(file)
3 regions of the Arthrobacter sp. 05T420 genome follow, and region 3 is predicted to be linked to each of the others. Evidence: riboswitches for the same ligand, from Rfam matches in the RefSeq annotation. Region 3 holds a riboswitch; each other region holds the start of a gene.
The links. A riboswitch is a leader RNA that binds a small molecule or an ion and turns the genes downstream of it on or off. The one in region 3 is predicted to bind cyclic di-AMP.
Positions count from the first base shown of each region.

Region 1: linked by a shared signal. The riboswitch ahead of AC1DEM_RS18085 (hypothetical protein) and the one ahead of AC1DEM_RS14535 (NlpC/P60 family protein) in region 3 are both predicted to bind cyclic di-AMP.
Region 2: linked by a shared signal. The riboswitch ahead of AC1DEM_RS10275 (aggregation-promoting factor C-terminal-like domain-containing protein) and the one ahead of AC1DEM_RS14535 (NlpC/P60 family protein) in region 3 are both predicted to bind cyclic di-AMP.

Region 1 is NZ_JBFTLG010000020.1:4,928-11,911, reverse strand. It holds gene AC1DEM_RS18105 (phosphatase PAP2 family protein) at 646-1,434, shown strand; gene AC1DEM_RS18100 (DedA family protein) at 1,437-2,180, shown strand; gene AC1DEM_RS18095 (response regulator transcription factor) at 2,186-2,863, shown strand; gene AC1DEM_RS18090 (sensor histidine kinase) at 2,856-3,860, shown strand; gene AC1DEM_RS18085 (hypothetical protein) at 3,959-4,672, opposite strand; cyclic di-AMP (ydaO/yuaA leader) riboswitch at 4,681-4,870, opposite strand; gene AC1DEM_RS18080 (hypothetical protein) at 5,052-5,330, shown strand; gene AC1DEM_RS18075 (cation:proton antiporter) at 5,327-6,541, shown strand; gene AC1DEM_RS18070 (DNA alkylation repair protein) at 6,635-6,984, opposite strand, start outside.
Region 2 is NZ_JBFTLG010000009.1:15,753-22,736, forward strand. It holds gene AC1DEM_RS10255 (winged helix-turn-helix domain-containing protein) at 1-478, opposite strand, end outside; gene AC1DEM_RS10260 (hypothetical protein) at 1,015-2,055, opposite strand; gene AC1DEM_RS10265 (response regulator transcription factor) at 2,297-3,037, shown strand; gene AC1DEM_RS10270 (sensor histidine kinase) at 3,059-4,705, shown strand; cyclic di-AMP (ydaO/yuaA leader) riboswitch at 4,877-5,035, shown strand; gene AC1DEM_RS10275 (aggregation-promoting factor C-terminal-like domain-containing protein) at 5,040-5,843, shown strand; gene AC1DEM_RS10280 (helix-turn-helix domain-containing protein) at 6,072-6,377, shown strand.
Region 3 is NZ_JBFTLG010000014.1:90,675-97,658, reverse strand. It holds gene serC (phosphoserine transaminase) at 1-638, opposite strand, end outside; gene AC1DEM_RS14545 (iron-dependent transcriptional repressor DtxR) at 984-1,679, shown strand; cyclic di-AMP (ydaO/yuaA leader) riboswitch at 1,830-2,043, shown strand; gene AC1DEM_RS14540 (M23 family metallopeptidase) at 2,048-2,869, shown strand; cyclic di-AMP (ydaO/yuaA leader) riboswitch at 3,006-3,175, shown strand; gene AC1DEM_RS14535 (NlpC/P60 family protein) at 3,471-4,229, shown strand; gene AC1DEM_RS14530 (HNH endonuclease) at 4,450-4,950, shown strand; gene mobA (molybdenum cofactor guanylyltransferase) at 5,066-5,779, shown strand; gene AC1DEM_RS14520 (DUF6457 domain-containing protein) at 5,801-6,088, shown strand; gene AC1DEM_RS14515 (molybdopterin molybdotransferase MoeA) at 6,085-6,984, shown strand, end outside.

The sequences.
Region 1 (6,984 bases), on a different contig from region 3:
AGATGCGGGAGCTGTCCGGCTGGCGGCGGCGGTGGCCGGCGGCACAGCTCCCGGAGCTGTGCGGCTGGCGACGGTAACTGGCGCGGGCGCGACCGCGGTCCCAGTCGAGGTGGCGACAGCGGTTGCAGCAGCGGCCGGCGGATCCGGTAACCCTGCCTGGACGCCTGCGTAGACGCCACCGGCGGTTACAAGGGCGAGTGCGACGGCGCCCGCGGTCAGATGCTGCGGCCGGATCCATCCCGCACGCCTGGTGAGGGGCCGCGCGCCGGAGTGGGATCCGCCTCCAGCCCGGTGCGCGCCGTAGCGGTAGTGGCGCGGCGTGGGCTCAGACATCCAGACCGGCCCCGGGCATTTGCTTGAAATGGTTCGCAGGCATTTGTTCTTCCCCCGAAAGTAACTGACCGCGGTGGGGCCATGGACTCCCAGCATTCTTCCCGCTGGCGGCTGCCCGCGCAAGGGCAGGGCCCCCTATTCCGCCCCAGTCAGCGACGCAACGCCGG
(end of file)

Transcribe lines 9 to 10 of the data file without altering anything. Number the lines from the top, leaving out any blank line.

The sequences.
Region 1 (6,984 bases), on a different contig from region 3: